Journal of Soils and Sediments

, Volume 7, Issue 3, pp 143–146

Investigation of heavy metal concentrations on urban soils, dust and vegetables nearby a former smelter site in Mortagne du Nord, Northern France


    • Laboratoire Sols et EnvironnementInstitut Supérieur d’Agriculture
  • Hélène Roussel
    • Laboratoire Sols et EnvironnementInstitut Supérieur d’Agriculture
  • Hervé Fourrier
    • Laboratoire Sols et EnvironnementInstitut Supérieur d’Agriculture
  • Christophe Heyman
    • Cellule Inter régionale d’Epidémiologie Nord Picardie
  • Gaëlle Chateau
    • Direction Régionale des Affaires Sanitaires et Sociales
Research Article Soils, Section 2: Global Change and Environmental Risk Assessment

DOI: 10.1065/jss2007.02.205

Cite this article as:
Douay, F., Roussel, H., Fourrier, H. et al. J Soils Sediments (2007) 7: 143. doi:10.1065/jss2007.02.205


Environmental situations near former industrial sites like Mortagne du Nord (Northern France) in which the soil, dust and homegrown vegetables have been contaminated by heavy metals can represent a sanitary risk to the surrounding population. In order to evaluate the contamination level in different exposition media in this site, 26 urban topsoils, 17 dust and 38 vegetable samples were taken near the former zinc smelter site. All the observed levels on urban soil samples (except one) are over regional agricultural reference values for Cd and Pb. 45 % of the vegetable samples are over the European foodstuff limits and one dust sample taken in the school playground outdoor tarmac area exceeds the French limit in dust set up at 1,000 μg m−2 for Pb. The Cd and Pb levels fluctuate depending on the use of the ground (kitchen garden, lawn, courtyard) and its location. The lack of simple correlations between the distance from the former smelter site and the Pb concentrations on sampled soils let us think that human activities contributed in the local urban contamination. In this context, who is now responsible for the soil contamination and the human exposure?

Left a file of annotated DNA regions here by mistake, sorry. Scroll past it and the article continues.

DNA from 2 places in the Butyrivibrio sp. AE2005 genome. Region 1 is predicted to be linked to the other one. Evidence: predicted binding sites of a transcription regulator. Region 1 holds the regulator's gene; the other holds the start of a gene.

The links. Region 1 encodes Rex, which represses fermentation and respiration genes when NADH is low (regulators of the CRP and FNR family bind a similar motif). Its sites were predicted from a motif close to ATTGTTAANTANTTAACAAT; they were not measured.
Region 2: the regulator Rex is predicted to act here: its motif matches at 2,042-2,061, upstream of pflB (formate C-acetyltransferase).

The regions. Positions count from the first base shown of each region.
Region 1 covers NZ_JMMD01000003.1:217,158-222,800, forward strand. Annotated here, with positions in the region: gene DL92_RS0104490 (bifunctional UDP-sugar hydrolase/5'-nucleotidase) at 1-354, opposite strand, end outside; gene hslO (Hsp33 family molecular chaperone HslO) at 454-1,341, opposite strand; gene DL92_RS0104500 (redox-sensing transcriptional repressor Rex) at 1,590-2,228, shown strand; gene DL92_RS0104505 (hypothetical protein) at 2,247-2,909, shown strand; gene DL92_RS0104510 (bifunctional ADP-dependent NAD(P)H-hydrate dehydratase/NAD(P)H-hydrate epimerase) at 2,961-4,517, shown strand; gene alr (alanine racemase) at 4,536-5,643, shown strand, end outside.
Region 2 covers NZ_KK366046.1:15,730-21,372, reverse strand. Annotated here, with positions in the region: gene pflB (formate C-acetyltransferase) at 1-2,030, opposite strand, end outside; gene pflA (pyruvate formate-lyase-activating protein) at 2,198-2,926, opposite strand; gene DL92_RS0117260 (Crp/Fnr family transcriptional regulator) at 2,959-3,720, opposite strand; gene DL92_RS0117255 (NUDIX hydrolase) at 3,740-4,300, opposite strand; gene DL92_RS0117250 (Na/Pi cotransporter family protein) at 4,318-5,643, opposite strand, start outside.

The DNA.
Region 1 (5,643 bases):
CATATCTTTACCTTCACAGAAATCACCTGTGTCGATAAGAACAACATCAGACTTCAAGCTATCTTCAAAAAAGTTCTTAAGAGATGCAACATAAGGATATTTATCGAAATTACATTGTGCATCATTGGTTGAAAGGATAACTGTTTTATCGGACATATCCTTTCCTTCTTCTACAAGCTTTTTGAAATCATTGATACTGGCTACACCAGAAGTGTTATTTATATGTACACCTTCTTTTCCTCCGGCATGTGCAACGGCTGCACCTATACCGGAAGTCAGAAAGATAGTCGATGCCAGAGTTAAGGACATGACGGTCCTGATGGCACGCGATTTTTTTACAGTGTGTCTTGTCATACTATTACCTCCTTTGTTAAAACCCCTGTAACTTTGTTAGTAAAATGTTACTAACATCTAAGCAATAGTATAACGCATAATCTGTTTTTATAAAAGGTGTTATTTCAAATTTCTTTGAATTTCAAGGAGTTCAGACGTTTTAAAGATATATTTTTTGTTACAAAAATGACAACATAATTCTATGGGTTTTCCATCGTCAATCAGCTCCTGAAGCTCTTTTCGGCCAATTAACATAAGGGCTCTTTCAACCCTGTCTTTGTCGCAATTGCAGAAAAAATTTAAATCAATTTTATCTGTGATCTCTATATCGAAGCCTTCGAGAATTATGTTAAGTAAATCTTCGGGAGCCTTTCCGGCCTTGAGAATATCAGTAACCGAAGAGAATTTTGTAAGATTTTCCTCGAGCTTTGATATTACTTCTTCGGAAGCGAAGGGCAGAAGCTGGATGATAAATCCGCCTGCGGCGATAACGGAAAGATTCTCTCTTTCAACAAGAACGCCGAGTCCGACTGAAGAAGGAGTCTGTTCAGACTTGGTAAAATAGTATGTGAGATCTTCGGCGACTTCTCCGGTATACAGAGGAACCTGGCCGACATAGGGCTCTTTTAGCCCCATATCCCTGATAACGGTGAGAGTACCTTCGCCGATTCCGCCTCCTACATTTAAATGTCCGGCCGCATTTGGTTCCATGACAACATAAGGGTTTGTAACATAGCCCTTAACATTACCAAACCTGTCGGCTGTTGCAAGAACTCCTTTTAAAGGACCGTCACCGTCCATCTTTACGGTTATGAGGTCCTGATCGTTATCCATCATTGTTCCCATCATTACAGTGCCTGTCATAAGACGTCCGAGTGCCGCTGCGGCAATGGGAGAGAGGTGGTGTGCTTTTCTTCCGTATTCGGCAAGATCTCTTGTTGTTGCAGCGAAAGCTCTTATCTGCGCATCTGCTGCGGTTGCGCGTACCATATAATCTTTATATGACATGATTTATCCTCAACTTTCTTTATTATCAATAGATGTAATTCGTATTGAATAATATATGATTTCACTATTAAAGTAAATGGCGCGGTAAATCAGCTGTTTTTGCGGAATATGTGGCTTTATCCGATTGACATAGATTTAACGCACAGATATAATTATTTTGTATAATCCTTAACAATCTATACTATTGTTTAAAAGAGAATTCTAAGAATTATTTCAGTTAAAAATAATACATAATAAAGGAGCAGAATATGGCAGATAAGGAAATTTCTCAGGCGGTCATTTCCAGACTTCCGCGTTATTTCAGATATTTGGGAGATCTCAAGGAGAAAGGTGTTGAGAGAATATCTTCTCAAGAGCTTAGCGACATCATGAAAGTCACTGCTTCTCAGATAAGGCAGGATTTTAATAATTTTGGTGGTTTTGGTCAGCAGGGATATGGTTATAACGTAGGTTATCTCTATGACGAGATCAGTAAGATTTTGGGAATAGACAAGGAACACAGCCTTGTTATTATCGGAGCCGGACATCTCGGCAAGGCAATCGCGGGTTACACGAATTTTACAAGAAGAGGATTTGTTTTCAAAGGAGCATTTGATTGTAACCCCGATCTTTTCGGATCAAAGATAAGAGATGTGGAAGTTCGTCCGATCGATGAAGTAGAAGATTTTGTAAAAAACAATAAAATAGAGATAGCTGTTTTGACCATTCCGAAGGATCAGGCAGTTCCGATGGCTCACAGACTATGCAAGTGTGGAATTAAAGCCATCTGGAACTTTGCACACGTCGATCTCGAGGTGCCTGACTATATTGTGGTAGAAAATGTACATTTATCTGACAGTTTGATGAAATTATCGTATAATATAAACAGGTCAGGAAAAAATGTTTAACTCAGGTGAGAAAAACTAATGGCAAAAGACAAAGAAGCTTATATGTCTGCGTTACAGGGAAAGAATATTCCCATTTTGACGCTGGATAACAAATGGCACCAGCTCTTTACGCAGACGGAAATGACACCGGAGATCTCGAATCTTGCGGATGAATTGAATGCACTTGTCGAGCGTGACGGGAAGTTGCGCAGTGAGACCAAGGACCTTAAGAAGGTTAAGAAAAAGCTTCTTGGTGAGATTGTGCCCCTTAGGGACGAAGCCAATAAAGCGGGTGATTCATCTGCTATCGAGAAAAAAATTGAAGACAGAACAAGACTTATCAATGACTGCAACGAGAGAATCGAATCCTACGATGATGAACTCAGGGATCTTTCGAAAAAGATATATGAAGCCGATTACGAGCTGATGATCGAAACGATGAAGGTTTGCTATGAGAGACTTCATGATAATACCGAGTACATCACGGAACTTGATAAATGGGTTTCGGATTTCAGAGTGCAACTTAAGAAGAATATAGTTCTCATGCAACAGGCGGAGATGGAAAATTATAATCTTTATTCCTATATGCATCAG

Cddustheavy metal concentrationsPbpopulation exposuresmeltersoilsvegetables

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© ecomed publishers 2007